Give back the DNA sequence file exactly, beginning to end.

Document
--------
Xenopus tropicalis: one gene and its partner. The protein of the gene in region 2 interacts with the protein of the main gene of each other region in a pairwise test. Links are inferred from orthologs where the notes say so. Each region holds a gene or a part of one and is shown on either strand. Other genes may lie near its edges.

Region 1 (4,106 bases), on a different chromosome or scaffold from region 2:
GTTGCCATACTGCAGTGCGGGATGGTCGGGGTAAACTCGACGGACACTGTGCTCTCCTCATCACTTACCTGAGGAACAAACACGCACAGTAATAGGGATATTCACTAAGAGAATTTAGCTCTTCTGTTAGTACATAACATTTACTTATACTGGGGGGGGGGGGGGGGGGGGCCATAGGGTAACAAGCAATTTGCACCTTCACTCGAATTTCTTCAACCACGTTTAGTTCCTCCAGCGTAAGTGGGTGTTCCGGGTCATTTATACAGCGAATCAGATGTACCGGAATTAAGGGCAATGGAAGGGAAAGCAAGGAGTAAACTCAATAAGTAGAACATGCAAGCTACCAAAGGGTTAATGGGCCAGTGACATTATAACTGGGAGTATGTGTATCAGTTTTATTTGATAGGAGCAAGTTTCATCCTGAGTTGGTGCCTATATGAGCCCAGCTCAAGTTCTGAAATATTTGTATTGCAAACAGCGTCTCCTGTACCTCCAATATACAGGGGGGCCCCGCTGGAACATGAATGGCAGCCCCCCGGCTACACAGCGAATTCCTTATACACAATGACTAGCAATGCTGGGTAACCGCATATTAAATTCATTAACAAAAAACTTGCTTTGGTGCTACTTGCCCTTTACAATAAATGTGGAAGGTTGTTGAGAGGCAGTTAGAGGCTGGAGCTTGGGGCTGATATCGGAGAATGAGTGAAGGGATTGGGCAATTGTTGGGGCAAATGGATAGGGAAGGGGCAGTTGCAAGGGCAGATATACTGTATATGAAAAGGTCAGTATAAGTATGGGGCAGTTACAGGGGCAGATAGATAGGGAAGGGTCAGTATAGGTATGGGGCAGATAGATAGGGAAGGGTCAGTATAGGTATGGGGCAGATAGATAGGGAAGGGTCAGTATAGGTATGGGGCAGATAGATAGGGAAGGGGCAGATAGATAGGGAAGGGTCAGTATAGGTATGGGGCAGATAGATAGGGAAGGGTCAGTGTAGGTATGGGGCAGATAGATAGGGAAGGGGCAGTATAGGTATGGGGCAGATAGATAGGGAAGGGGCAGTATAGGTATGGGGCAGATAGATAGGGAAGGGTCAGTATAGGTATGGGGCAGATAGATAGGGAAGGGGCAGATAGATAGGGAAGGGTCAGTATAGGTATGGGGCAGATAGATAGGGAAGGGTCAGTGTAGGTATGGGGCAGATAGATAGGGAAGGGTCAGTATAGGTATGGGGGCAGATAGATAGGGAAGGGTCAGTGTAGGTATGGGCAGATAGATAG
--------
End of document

Xenopus tropicalis: one gene and its partner. The protein of the gene in region 2 interacts with the protein of the main gene of each other region in a pairwise test. Links are inferred from orthologs where the notes say so. Each region holds a gene or a part of one and is shown on either strand. Other genes may lie near its edges.

Region 1 (4,106 bases), on a different chromosome or scaffold from region 2:
GTTGCCATACTGCAGTGCGGGATGGTCGGGGTAAACTCGACGGACACTGTGCTCTCCTCATCACTTACCTGAGGAACAAACACGCACAGTAATAGGGATATTCACTAAGAGAATTTAGCTCTTCTGTTAGTACATAACATTTACTTATACTGGGGGGGGGGGGGGGGGGGGCCATAGGGTAACAAGCAATTTGCACCTTCACTCGAATTTCTTCAACCACGTTTAGTTCCTCCAGCGTAAGTGGGTGTTCCGGGTCATTTATACAGCGAATCAGATGTACCGGAATTAAGGGCAATGGAAGGGAAAGCAAGGAGTAAACTCAATAAGTAGAACATGCAAGCTACCAAAGGGTTAATGGGCCAGTGACATTATAACTGGGAGTATGTGTATCAGTTTTATTTGATAGGAGCAAGTTTCATCCTGAGTTGGTGCCTATATGAGCCCAGCTCAAGTTCTGAAATATTTGTATTGCAAACAGCGTCTCCTGTACCTCCAATATACAGGGGGGCCCCGCTGGAACATGAATGGCAGCCCCCCGGCTACACAGCGAATTCCTTATACACAATGACTAGCAATGCTGGGTAACCGCATATTAAATTCATTAACAAAAAACTTGCTTTGGTGCTACTTGCCCTTTACAATAAATGTGGAAGGTTGTTGAGAGGCAGTTAGAGGCTGGAGCTTGGGGCTGATATCGGAGAATGAGTGAAGGGATTGGGCAATTGTTGGGGCAAATGGATAGGGAAGGGGCAGTTGCAAGGGCAGATATACTGTATATGAAAAGGTCAGTATAAGTATGGGGCAGTTACAGGGGCAGATAGATAGGGAAGGGTCAGTATAGGTATGGGGCAGATAGATAGGGAAGGGTCAGTATAGGTATGGGGCAGATAGATAGGGAAGGGTCAGTATAGGTATGGGGCAGATAGATAGGGAAGGGGCAGATAGATAGGGAAGGGTCAGTATAGGTATGGGGCAGATAGATAGGGAAGGGTCAGTGTAGGTATGGGGCAGATAGATAGGGAAGGGGCAGTATAGGTATGGGGCAGATAGATAGGGAAGGGGCAGTATAGGTATGGGGCAGATAGATAGGGAAGGGTCAGTATAGGTATGGGGCAGATAGATAGGGAAGGGGCAGATAGATAGGGAAGGGTCAGTATAGGTATGGGGCAGATAGATAGGGAAGGGTCAGTGTAGGTATGGGGCAGATAGATAGGGAAGGGTCAGTATAGGTATGGGGGCAGATAGATAGGGAAGGGTCAGTGTAGGTATGGGCAGATAGATAG